“The fight isn’t over,” added the advocacy group. “But we know Virginians will show up for trans youth, day after day.”

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Virginia

Va. Senate subcommittee essentially kills three anti-transgender bills

Measures would ban transition-related health care for minors

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(Washington Blade photo by Michael Key)

A Virginia Senate subcommittee on Tuesday essentially killed three bills that would have banned transition-related health care for minors in the state.

Equality Virginia in a tweet noted the Senate Health Subcommittee “recommended killing” state Sen. Mark Peake (R-Lynchburg)’s Senate Bill 960, state Sen. Amanda Chase (R-Colonial Heights)’s Senate Bill 791 and state Sen. Bryce Reeves (R-Spotsylvania County)’s Senate Bill 1203. 

“We expect these bills to be officially dead after the full committee meets on Thursday,” said Equality Virginia.

Democrats have a 22-18 majority in the state Senate, and they have said they will block any anti-LGBTQ bill that reaches their chamber. State Del. Danica Roem (D-Manassas), who is the first openly transgender woman seated in a state legislature in the U.S., on Tuesday reiterated this point.

“With the defeat of these bills in the Senate, our (Virginia Senate Democrats) made it clear that *any* bills in the House targeting trans kids during the final week before crossover will not become law if they make it to the Senate,” she tweeted. “Let’s focus on feeding kids, not singling them out.”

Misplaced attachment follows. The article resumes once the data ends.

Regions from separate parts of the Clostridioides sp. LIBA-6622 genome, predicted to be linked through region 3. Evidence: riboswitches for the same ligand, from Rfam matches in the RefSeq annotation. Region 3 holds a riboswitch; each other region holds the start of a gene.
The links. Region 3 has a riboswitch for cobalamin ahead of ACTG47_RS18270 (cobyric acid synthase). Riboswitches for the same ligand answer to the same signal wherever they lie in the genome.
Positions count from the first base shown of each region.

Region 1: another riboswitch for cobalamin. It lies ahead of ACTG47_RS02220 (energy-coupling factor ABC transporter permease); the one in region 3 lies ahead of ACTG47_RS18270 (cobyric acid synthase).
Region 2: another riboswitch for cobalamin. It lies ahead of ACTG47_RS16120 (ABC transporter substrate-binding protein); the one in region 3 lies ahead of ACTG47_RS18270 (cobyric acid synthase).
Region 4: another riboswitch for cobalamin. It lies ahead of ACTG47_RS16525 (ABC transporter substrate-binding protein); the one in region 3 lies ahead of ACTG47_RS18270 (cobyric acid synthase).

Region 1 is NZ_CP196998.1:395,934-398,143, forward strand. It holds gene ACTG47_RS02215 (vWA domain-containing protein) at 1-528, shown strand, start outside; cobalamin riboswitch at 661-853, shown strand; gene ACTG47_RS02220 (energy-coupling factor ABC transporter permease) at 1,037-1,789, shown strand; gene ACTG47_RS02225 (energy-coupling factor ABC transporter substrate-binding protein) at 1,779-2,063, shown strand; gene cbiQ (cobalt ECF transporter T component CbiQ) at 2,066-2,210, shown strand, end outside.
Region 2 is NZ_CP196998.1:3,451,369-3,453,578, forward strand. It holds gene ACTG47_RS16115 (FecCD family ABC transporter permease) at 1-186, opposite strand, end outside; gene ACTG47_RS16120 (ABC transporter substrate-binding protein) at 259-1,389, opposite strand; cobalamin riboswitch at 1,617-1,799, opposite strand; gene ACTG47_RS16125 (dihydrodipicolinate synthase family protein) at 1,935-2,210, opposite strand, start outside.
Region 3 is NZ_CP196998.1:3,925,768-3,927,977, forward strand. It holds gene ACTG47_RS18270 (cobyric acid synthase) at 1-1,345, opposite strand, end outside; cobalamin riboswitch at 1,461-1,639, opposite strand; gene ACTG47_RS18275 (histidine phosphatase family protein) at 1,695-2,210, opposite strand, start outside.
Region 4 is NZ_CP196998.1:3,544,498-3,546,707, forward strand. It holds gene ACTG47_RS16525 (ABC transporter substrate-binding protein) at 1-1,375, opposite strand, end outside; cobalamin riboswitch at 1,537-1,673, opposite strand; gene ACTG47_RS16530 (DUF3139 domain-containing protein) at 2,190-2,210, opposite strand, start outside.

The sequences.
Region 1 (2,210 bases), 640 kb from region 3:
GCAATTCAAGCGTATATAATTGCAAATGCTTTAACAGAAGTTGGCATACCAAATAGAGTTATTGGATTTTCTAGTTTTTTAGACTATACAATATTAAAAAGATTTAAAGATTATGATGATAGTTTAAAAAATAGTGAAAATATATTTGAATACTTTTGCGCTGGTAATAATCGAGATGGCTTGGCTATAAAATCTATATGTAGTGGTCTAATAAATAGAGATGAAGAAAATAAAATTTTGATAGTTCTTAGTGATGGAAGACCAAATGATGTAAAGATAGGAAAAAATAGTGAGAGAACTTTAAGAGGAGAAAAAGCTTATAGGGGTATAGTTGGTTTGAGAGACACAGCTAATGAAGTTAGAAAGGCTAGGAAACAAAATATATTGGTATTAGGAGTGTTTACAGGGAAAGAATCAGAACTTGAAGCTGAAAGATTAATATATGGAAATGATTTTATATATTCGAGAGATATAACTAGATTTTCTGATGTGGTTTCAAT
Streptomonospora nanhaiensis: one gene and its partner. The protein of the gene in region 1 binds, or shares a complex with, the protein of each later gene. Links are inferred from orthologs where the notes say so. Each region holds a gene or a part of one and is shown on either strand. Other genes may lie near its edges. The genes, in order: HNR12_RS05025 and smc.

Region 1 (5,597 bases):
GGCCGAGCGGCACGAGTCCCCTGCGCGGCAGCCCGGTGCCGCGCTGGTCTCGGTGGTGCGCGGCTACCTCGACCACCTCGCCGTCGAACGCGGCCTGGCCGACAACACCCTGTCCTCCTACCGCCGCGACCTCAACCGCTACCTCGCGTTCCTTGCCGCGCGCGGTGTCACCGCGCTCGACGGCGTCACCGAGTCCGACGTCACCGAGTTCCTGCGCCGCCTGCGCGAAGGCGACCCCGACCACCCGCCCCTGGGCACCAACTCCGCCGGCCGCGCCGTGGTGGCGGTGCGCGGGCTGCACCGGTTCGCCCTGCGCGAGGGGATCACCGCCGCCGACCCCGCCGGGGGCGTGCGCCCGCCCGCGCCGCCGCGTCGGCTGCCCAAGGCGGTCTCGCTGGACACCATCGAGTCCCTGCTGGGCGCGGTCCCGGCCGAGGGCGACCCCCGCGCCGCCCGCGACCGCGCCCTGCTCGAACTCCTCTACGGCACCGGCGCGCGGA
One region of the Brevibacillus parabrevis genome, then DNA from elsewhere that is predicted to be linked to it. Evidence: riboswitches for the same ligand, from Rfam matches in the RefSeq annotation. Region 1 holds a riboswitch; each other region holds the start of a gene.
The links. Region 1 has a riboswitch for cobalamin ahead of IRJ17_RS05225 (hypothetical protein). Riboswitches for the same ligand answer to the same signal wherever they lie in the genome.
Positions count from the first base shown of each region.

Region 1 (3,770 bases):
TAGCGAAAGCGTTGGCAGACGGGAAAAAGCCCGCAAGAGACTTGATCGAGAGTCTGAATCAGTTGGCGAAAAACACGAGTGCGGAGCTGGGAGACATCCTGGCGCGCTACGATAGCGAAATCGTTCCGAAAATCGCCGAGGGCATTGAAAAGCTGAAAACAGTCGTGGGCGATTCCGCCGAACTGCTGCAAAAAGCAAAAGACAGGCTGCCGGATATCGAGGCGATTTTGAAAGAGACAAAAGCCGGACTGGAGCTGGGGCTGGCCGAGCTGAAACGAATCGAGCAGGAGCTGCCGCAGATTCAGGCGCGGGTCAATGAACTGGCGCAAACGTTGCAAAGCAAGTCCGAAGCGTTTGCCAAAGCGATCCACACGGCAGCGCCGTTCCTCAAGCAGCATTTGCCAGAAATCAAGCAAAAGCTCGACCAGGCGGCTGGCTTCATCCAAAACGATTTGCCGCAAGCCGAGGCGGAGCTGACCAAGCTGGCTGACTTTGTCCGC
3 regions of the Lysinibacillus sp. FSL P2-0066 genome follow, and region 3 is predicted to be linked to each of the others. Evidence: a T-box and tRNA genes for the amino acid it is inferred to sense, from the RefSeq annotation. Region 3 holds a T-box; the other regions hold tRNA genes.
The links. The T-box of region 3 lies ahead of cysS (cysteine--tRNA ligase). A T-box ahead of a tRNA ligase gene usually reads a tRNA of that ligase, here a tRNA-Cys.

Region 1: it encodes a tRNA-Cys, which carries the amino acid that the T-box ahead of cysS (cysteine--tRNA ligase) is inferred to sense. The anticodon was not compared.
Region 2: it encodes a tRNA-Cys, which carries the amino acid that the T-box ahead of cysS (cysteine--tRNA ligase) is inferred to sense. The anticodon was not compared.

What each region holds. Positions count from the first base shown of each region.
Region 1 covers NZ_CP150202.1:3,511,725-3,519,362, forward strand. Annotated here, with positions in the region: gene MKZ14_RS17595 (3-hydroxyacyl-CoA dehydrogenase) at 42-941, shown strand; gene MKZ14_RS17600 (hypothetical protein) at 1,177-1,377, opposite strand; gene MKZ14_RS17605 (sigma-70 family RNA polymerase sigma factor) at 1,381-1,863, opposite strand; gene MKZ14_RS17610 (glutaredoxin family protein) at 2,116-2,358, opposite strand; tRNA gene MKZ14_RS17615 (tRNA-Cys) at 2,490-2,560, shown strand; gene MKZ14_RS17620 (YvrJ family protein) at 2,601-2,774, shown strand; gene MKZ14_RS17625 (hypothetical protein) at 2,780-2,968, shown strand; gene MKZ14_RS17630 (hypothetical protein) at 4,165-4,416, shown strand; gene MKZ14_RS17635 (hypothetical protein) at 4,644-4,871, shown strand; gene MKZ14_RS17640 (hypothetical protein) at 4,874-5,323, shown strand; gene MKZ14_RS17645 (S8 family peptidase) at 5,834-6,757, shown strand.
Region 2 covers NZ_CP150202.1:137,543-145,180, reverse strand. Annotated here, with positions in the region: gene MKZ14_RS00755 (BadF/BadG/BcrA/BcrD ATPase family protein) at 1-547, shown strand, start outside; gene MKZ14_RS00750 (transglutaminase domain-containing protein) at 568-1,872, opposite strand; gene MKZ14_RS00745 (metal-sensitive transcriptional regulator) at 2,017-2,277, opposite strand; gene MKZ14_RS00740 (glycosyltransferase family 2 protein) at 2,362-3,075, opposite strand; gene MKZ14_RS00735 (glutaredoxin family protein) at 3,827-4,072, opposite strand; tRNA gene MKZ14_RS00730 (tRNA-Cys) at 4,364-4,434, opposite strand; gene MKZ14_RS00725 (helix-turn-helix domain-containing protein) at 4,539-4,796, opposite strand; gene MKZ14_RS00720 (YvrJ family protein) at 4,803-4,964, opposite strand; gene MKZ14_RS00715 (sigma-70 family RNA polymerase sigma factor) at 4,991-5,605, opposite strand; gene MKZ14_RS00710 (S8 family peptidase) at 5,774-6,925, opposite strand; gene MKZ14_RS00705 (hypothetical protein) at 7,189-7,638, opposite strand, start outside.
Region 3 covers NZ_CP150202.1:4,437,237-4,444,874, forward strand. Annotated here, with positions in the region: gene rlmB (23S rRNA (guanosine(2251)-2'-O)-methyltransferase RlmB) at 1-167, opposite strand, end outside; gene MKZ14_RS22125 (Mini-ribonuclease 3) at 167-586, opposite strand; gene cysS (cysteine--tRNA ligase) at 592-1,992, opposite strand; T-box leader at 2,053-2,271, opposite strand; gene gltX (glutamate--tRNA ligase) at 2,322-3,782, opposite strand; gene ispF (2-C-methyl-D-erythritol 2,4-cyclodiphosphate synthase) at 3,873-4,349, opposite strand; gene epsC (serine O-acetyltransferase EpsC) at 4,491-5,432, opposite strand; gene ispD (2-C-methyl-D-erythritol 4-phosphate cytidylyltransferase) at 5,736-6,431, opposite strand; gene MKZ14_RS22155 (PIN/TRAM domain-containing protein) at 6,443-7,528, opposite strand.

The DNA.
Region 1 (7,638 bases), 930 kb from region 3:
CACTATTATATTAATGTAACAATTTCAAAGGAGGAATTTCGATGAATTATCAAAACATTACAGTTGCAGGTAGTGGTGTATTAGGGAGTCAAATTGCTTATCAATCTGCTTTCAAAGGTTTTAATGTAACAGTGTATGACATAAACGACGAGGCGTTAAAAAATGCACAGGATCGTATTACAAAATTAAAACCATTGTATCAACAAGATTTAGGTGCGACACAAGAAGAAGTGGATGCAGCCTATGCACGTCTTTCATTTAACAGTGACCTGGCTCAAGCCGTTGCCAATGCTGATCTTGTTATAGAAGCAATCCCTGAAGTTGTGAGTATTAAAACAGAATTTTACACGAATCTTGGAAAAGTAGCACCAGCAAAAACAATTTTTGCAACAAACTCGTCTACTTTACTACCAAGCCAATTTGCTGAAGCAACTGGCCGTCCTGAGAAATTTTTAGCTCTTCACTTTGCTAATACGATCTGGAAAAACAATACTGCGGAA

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The White House

Doug Emhoff visits monument to gay victims of the Nazis in Berlin

Second gentleman marked International Holocaust Remembrance Day at Auschwitz

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The Memorial to Homosexuals persecuted under Nazism in Berlin on July 23, 2022. Second gentleman Doug Emhoff visited the memorial on Jan. 31, 2023. (Washington Blade photo by Michael K. Lavers)

Second gentleman Doug Emhoff on Tuesday visited a monument to gay victims of the Nazis in Berlin.

A readout from Emhoff’s office notes he visited the Memorial to the Persecuted Homosexuals under National Socialism with Philipp Braun of the Lesbian and Gay Federation of Germany, a German LGBTQ and intersex rights group. Christopher Schreiber and Alexander Scheld of the Berlin-Brandenburg Lesbian and Gay Federation were also with Emhoff.

“The Memorial to the Persecuted Homosexuals under Nazi Socialism is intended to honor the homosexual victims of National Socialism and at the same time ‘set a constant sign against intolerance, hostility and exclusion towards gays and lesbians,'” notes the readout.

Emhoff on Tuesday visited other memorials that honor the Sinti and Roma and people with disabilities who the Nazis killed. The second gentleman also visited Berlin’s Holocaust memorial before he met with five people who survived it.

The second gentleman earlier in the day participated in a roundtable with Jewish, Muslim and Christian leaders and met with Ukrainian refugees at Berlin’s New Synagogue. Emhoff on Monday participated in a meeting at the city’s Topography of Terror Museum that focused on antisemitism.

International Holocaust Memorial Day, which commemorates the liberation of the Auschwitz-Birkenau concentration camp in Poland in 1945, took place on Jan. 27. 

Emhoff, who is Jewish, traveled to the Auschwitz-Birkenau State Memorial and Museum and participated in ceremonies that commemorated the camp’s liberation. He later attended a Shabbat dinner with members of the Jewish community in Krakow, visited Oscar Schindler’s factory and met with Ukrainian refugees at a U.N. Refugee Agency community center before he traveled to Germany.